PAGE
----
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Urban Development in New Orleans


“At the start of the 20th century, residency in the area was limited to the natural levee formed along the bank of the Mississippi River” (Colten, 2005, p.317). Then, suddenly, everything changed. The Real Estate Industry in New Orleans had gained the capacity to drain the back-swamp after A. Baldwin Wood invented a heavy duty pump (Lewis, 2003, p. 65-66). “Swamp ‘soils’, however, were not soil at all, but a thin gruel of water and organic material that shrank and settled when the water was removed, and then settled some more. Thus, although the backswamp surface had originally stood at about sea level, pumping caused it to drop considerably below sea level.” (Lewis, 2003, p.66).

This means the the majority of New Orleans’s suburban sprawl, and “most of the recently developed land, is built on muck that is sinking at various rates” (Lewis, 2003, p.77).

Even after drainage, conventional buildings could not be built in the backswamp. “Houses, sidewalks, and streets had a disconcerting habit of sinking – unless sand or other permeable material was brought in to form a foundation pad. For bigger structures, piling had to be driven, often to considerable depths” (Lewis, 2003, p.67). “Subsidence is a nagging and expensive problem everywhere. New houses are commonly built on concrete pads, laid on sand, and undergirded by thirty-foot piles sunk into the mush on four-foot centers and held firm by a process delicately known as ‘skin friction.’ Such heroic tactics add considerably to the cost of building and they prod developers into selling property as quickly as possible, even though it might be wiser to let it settle for a few years. As a result, a new owner often has the enriching prospect of watching yard, driveways and sidewalks sink, while his or her house stands firm, supported by skin friction (when water mains and sewers are sheared away, it gets even more exciting)” (Lewis, 2003, p.81-82).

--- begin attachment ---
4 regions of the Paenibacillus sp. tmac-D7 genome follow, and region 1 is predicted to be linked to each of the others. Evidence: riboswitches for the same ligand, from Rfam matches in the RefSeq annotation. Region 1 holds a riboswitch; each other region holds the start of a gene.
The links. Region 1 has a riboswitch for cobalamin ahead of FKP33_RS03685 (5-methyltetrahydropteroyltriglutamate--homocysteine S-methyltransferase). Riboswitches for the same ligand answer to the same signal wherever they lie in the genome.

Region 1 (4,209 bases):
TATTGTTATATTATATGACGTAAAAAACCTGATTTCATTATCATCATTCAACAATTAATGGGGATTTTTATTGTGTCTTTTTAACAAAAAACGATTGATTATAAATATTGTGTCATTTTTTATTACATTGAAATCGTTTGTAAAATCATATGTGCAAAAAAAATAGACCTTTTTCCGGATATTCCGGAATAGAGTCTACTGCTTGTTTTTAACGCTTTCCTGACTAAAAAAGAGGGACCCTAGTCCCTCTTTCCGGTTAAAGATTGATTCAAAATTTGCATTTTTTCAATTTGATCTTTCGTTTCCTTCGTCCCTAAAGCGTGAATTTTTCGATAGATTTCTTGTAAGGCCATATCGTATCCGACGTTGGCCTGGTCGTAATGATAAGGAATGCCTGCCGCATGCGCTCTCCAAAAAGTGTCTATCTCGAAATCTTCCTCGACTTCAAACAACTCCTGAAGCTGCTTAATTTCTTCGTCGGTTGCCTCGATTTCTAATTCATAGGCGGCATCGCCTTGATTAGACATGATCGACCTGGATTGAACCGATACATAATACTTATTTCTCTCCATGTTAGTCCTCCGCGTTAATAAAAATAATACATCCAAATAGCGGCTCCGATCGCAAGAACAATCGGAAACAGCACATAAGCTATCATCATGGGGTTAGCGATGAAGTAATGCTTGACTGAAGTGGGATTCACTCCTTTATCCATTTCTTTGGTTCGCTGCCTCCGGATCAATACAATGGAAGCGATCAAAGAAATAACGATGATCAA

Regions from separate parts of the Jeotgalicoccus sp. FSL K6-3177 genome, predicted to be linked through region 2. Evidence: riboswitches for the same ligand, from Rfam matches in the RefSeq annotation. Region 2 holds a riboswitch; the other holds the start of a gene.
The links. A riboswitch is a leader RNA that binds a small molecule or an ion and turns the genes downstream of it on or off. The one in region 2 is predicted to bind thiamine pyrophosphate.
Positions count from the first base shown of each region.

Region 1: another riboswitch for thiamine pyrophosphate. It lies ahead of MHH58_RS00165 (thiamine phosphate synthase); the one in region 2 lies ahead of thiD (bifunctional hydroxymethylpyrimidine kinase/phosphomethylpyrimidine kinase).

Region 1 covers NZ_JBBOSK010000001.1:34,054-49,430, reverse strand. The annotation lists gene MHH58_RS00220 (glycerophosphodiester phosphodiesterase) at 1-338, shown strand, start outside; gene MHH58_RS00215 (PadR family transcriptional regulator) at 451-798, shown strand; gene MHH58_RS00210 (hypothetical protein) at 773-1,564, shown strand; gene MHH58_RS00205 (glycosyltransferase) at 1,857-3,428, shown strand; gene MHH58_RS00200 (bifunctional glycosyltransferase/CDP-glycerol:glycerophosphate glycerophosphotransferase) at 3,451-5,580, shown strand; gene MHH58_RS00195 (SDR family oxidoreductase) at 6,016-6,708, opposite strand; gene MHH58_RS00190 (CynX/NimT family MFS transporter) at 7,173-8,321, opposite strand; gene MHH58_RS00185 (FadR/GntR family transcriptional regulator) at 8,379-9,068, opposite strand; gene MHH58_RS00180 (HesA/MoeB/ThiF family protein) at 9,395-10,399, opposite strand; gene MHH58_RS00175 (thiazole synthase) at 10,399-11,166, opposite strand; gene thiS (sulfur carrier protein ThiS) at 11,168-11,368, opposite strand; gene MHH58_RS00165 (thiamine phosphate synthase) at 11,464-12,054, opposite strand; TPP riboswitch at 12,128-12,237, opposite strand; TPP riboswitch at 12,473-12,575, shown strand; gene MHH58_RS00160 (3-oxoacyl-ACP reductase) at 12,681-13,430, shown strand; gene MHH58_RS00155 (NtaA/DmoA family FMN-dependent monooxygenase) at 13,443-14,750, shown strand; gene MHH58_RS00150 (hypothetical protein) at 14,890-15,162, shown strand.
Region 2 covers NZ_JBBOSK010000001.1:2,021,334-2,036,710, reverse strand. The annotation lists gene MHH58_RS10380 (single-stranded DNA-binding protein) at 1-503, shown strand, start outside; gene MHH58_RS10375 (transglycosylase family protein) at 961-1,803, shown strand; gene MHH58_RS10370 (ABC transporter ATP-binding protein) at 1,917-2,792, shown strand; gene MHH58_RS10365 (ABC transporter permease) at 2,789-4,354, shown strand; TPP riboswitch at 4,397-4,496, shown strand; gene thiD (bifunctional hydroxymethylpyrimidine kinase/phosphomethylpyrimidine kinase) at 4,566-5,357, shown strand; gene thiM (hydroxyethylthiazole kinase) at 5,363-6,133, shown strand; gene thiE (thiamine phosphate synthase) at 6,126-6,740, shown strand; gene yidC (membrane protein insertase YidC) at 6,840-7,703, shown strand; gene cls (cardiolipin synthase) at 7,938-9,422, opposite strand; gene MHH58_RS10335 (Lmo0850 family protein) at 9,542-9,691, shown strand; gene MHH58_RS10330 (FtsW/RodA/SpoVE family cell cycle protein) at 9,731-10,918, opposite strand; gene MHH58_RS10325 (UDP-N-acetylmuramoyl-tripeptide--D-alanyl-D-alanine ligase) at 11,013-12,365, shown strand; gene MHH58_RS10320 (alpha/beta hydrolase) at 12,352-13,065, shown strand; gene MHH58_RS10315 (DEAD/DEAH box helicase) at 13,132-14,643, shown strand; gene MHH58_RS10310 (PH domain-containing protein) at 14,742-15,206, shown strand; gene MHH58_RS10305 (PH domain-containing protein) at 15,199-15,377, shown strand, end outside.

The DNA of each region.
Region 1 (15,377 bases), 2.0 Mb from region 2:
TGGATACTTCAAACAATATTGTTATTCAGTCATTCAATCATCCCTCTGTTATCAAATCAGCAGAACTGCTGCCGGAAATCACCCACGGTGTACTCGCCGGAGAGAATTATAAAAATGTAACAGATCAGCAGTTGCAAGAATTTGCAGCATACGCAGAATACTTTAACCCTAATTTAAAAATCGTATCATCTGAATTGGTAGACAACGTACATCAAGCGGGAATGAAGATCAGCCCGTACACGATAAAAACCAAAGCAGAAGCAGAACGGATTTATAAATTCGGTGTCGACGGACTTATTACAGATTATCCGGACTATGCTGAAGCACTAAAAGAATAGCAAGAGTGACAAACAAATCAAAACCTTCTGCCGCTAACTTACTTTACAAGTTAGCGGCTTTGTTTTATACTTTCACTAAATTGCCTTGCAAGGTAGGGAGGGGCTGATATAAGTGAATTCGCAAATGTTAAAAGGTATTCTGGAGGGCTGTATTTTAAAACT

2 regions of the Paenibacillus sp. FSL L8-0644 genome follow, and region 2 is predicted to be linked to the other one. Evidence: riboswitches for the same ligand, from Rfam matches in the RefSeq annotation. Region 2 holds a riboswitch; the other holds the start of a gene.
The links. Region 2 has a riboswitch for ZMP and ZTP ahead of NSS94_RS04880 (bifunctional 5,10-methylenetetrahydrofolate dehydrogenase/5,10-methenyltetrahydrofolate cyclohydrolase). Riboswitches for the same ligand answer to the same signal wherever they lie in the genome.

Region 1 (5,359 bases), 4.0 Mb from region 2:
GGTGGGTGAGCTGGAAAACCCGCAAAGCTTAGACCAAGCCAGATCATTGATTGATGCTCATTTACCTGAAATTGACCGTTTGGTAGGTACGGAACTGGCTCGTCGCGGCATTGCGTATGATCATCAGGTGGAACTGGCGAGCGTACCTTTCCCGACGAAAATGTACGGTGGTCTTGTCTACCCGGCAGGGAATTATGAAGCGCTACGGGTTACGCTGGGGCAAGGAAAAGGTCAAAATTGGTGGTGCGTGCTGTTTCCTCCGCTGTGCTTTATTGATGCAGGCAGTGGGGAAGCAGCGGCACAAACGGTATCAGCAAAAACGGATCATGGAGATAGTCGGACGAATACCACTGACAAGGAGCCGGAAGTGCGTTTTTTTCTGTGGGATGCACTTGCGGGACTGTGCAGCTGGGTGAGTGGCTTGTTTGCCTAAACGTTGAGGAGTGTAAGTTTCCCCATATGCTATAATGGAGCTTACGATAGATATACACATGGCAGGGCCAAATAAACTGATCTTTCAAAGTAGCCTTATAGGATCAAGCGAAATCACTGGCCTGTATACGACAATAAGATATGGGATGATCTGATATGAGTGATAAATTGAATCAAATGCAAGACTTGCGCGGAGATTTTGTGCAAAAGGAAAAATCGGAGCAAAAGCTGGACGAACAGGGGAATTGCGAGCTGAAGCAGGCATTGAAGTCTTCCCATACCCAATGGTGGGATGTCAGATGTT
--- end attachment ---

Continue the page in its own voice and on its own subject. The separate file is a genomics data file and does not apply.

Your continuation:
East Bank Jefferson Parish 1951 and 2008

East Bank Jefferson Parish 1951 and 2008

The Rate of Development

“Since the end of wartime (WWII) building controls in the late 1940’s [through 1975], the metropolitan area has simply exploded into the swamps. Between 1950 and 1975, the built up area of metropolitan New Orleans doubled in size. Because the new additions have been so sudden – and because they are different in population and appearance from the old city – New Orleans has become two cities in the last twenty-five years or so. Within is the compact, old prewar city; around it in all directions is the new exploded tissue of suburbia. Such developments are raising serious questions about the wisdom, much less the safety, of the new New Orleans” (Lewis, 2003, p.76-77; p.81-82).

“With the passage of time, buyers scooped up fragments of property at bargain basement prices and, in the absence of effective zoning, built a rag-tag-and-bobtail assemblage of cheap houses, apartments, and strip commercial buildings, a far cry from the original grandiose scheme. For all that, many middle class blacks in New Orleans’s inner city ghettos saw these ad-hoc developments (such as the 9th Ward) as an opportunity to escape the city’s crime and poverty and establish themselves in new quarters” (Lewis, 2003, p.81).

Flooding and Neighborhoods Below Sea Level

“Typically flooding in New Orleans gradually fills up streets, spills over into yards, and eventually rises into houses. Most homes in the older sections were built with flooding in mind, constructed either on piles a couple of feet above the ground or with utility spaces at ground level and the living areas 5 to 6 feet above the ground  (Colton, 2005, p. 146).

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